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A journey on identity and adoption

Written by PX

Over the years, I have always questioned who I am, where I’m from and why my features are different from my family and friends. I spent a lot of time studying myself, trying to comprehend what makes me similar…or different, and trying to put together the pieces of the puzzle, despite knowing there are some pieces that might be missing forever.

What I’m about to describe is a very personal (and totally subjective) history. A retrospective look at my journey through adoption and identity, which can’t necessarily be extrapolated to the lives of another adoptee.

My name, although I won’t reveal it in this text, is the same as many others’, except that throughout my life, mine has always been accompanied by an expression of surprise. A gesture of unease, as if people expect my name, or surname, to be more…‘exotic’. Like me, I suppose. But what is a name, apart from a mere signifier of identification?

At the age of 10 months I was adopted in Nanjing, China, the city I was born in. It became the centre of an adoption boom in 1996, following the broadcast of a documentary called ‘The Dying Rooms’ a year earlier, which exposed the reality of orphanages in China, struggling with the massive issue of abandoned girls caused by the country’s one child rule.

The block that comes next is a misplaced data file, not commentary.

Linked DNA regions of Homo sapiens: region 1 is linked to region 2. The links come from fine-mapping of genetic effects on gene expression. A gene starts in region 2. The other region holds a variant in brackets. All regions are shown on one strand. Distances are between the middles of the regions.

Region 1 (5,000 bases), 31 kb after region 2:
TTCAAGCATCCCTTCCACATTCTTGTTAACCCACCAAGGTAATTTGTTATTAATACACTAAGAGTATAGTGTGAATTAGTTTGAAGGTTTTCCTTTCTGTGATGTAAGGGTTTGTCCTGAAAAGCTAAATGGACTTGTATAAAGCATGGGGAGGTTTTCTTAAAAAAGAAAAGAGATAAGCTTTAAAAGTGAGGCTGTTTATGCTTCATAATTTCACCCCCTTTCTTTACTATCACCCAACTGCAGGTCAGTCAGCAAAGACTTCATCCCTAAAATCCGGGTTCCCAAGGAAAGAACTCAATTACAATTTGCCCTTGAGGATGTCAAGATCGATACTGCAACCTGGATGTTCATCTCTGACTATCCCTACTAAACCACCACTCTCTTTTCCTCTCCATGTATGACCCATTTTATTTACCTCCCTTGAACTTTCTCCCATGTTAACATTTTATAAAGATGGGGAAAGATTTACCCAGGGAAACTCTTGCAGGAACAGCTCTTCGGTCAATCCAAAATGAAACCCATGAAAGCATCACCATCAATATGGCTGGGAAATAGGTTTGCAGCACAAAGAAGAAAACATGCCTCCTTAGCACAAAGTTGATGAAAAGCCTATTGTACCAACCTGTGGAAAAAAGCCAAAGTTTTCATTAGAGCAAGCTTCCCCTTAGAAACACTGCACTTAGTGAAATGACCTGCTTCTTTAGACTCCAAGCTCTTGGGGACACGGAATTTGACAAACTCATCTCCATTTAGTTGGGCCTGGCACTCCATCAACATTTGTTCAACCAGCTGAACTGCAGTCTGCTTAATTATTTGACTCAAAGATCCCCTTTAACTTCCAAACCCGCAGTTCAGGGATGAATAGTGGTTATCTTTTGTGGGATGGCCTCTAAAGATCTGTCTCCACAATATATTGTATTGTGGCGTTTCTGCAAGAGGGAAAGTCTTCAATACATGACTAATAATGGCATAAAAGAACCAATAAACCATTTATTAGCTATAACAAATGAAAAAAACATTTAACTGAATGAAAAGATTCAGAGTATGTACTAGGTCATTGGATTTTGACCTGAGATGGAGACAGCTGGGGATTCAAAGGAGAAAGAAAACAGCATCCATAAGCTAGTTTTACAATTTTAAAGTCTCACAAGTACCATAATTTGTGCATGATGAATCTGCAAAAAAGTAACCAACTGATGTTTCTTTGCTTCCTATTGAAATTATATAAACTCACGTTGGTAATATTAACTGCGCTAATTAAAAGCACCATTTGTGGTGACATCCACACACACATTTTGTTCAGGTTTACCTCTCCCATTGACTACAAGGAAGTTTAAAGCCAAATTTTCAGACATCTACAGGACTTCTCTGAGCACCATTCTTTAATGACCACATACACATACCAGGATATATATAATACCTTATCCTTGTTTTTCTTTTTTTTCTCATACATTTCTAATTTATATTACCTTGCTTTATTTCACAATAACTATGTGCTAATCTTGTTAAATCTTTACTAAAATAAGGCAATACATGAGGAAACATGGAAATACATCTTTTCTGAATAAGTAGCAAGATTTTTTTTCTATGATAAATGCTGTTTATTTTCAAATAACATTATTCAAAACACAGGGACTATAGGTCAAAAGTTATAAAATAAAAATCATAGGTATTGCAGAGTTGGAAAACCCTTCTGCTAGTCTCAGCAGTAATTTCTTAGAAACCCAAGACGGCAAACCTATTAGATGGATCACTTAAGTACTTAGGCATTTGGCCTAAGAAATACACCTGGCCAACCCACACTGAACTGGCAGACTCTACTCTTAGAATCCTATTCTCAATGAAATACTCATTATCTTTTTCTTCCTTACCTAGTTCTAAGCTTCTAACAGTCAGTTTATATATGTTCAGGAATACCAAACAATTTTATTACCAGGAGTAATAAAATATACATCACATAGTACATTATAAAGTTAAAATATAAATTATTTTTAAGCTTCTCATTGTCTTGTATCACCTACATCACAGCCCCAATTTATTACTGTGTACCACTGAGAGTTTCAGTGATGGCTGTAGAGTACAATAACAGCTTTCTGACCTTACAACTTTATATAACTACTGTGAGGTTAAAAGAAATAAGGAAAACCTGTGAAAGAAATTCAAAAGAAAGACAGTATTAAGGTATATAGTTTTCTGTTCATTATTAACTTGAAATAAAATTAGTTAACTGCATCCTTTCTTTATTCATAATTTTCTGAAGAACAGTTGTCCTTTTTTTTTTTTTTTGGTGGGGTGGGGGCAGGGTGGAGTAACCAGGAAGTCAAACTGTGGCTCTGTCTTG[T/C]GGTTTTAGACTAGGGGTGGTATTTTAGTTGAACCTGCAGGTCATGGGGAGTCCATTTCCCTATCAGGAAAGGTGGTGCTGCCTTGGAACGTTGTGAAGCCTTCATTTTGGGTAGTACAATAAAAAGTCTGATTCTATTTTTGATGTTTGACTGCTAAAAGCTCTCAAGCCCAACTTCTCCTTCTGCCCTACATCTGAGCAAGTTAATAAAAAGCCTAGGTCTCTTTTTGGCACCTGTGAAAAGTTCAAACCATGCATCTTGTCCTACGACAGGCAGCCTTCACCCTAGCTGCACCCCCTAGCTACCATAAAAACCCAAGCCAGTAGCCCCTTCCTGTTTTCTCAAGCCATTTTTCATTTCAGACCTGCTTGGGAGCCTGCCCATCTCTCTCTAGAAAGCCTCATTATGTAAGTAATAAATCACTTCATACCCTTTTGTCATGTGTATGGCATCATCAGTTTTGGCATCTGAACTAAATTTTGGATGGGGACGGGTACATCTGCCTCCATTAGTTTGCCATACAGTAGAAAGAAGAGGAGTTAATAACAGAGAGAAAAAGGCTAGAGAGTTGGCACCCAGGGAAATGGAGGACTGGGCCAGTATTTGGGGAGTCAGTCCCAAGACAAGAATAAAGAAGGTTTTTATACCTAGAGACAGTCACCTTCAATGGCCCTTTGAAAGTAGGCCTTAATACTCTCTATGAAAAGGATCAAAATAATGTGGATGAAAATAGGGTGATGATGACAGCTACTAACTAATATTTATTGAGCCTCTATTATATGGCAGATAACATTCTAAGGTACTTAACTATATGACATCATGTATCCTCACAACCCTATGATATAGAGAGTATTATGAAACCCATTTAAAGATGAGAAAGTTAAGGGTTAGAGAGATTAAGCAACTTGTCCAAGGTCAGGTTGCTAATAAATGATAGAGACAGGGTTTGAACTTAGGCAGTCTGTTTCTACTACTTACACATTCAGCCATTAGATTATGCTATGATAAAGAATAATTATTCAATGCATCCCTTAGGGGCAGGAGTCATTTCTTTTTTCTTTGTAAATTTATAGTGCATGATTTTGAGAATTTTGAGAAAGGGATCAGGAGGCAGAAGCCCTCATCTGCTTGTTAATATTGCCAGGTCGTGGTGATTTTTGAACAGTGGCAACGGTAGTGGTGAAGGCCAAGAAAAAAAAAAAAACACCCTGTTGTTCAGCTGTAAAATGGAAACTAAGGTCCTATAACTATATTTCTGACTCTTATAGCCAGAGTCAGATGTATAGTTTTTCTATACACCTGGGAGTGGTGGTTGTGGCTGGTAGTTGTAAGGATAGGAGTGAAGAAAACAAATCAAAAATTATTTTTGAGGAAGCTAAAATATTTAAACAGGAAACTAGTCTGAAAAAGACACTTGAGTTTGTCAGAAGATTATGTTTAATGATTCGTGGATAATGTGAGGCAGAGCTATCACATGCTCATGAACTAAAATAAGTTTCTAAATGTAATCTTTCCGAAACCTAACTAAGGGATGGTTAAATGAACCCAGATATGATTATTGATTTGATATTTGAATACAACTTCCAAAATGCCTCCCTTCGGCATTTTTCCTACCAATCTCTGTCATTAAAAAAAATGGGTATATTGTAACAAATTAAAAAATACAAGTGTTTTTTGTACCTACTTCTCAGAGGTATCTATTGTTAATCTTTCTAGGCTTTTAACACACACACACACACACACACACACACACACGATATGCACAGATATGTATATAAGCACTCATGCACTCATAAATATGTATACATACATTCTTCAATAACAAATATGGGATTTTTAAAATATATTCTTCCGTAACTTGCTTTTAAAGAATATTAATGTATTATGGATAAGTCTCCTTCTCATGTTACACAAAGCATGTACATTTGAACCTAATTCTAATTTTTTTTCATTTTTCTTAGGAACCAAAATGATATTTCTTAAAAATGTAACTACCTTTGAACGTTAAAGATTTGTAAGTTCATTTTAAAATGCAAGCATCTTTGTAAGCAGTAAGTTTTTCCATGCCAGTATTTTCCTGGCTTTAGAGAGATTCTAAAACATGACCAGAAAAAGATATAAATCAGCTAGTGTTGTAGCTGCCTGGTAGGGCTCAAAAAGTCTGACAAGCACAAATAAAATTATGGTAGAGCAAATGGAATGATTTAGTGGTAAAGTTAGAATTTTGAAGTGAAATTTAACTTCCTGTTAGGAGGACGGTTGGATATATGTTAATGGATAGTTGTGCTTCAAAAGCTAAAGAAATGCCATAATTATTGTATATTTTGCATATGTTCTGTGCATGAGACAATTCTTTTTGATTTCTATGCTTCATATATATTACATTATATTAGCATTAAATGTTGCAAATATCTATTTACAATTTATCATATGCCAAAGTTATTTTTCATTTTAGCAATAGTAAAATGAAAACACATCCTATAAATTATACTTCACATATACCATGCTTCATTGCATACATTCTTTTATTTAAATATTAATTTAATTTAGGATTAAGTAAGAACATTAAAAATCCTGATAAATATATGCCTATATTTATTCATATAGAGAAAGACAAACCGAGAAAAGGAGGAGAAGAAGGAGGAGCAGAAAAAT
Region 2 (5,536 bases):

My Spanish parents, although from different regions of Spain, had settled in Ibiza, which was to become my home following the adoption, and for the next 17 years until I moved to Valencia to study medicine, and two years ago to Asturias, where I’m completing my placement.

My adoption was one of the very first between China and Spain. My parents didn’t have it easy, and had to fight extremely hard for my adoption to go ahead. They managed it in the end, but only after two gruelling months of travelling back and forth across China between the orphanage and the embassy in Beijing.

Finally, on the 2nd of September 1996, the adoption was approved and I arrived at a new home with my new family. This was an absolutely radical change which separated me from my native culture and biological family. With a new family came a new culture and country to discover. It was a reality which I would come face to face with many times in years to come.

Two years later, my parents also adopted a second Chinese girl, from a different region to mine, who became what I now know as my sister. With the excitement that a two-year-old girl might have for seeing (and giving a name to) their new baby sister, I visited China for the first time. Although I obviously don’t remember much of the trip, from what my parents later told me and my sister, it must have been quite the event.